Background: The clinical benefit of percutaneous transluminal coronary angioplasty (PTCA) as compared with coronary-artery bypass grafting (CABG) for patients with multivessel coronary artery disease has not been established. To determine the outcomes of these treatments in patients referred for the first time for coronary revascularization, we conducted a three-year prospective, randomized trial comparing the two procedures.
Methods: Revascularization was performed by accepted methods. Follow-up clinical information was collected every six months, and coronary arteriography and thallium stress scanning were performed at one and three years. The primary end point was a composite of death, Q-wave myocardial infarction, and a large ischemic defect identified on thallium scanning at three years. Secondary end points included clinical and angiographic status and the need for additional revascularization procedures. Data were analyzed according to the intention-to-treat principle.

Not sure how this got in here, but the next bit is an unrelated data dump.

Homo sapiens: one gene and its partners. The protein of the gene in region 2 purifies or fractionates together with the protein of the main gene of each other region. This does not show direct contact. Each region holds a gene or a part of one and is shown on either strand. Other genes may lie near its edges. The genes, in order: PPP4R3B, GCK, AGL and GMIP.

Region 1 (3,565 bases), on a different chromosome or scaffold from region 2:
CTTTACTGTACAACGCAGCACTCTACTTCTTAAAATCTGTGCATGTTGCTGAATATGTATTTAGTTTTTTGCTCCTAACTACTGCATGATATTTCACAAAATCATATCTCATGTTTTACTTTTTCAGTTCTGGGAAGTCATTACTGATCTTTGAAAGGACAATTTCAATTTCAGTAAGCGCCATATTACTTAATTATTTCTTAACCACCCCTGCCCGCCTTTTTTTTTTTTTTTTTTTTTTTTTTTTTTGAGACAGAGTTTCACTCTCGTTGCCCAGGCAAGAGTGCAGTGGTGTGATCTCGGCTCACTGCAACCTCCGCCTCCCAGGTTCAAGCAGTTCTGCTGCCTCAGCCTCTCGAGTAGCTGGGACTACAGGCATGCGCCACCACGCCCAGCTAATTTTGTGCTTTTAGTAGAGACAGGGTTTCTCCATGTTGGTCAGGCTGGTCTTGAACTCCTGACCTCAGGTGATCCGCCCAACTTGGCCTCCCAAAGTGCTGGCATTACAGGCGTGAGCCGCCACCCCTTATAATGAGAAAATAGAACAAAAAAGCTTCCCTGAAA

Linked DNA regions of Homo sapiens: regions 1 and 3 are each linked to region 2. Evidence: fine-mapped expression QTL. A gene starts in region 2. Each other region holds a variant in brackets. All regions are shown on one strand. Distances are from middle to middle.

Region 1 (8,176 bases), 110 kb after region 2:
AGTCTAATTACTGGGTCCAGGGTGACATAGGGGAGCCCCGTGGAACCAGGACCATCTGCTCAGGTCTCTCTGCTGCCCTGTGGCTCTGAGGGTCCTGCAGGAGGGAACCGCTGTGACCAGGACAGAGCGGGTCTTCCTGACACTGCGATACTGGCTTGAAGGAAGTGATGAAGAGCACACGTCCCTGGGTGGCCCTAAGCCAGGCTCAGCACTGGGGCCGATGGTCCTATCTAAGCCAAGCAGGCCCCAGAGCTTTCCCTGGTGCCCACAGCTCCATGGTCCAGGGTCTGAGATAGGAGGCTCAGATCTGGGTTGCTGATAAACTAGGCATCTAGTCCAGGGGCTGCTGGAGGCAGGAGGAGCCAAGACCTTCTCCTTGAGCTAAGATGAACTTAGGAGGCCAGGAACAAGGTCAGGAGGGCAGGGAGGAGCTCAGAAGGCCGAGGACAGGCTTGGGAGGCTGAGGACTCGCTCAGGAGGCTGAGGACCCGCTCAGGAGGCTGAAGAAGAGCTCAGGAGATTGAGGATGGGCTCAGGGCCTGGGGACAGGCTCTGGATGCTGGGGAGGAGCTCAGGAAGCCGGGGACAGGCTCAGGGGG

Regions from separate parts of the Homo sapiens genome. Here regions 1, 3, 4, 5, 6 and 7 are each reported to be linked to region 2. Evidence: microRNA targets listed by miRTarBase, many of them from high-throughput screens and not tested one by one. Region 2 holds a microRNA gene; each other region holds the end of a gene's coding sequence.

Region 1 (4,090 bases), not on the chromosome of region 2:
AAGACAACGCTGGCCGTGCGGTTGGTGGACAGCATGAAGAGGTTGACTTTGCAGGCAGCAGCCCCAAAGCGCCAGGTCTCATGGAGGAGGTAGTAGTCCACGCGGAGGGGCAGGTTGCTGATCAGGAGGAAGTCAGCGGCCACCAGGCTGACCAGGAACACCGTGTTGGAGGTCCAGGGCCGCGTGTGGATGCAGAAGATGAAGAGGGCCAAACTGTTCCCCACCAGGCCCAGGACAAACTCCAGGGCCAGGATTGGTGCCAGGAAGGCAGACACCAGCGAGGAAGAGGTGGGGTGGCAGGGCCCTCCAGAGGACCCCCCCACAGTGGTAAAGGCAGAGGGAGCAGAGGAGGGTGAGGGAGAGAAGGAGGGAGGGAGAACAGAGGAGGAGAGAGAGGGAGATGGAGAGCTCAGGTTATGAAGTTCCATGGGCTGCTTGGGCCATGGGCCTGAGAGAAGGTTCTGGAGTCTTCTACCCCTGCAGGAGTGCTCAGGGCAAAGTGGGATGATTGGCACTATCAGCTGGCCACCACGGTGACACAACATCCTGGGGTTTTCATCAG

Results: Of the 5118 patients screened for the trial, 842 (16.5 percent) were eligible for enrollment, and 392 (7.7 percent) agreed to participate. A total of 194 patients were randomly assigned to the CABG group, and 198 to the PTCA group. The primary end point occurred in 27.3 percent of the CABG group and 28.8 percent of the PTCA group (P = 0.81). Death occurred in 6.2 percent of the CABG group and 7.1 percent of the PTCA group (P = 0.73 by log-rank test). At three years, the proportions of patients in the CABG group who required repeated bypass surgery (1 percent) or angioplasty (13 percent) were significantly lower than the proportions in the PTCA group (22 and 41 percent, respectively; P < 0.001). Angiographic studies at three years showed a greater degree of revascularization in the CABG group. Angina was more frequent in the PTCA group (20 percent) than in the CABG group (12 percent).
Conclusions: We found that CABG and PTCA did not differ significantly with respect to the occurrence of the composite primary end point. Consequently, the selection of one procedure over the other should be guided by patients' preferences regarding the quality of life and the possible need for subsequent procedures.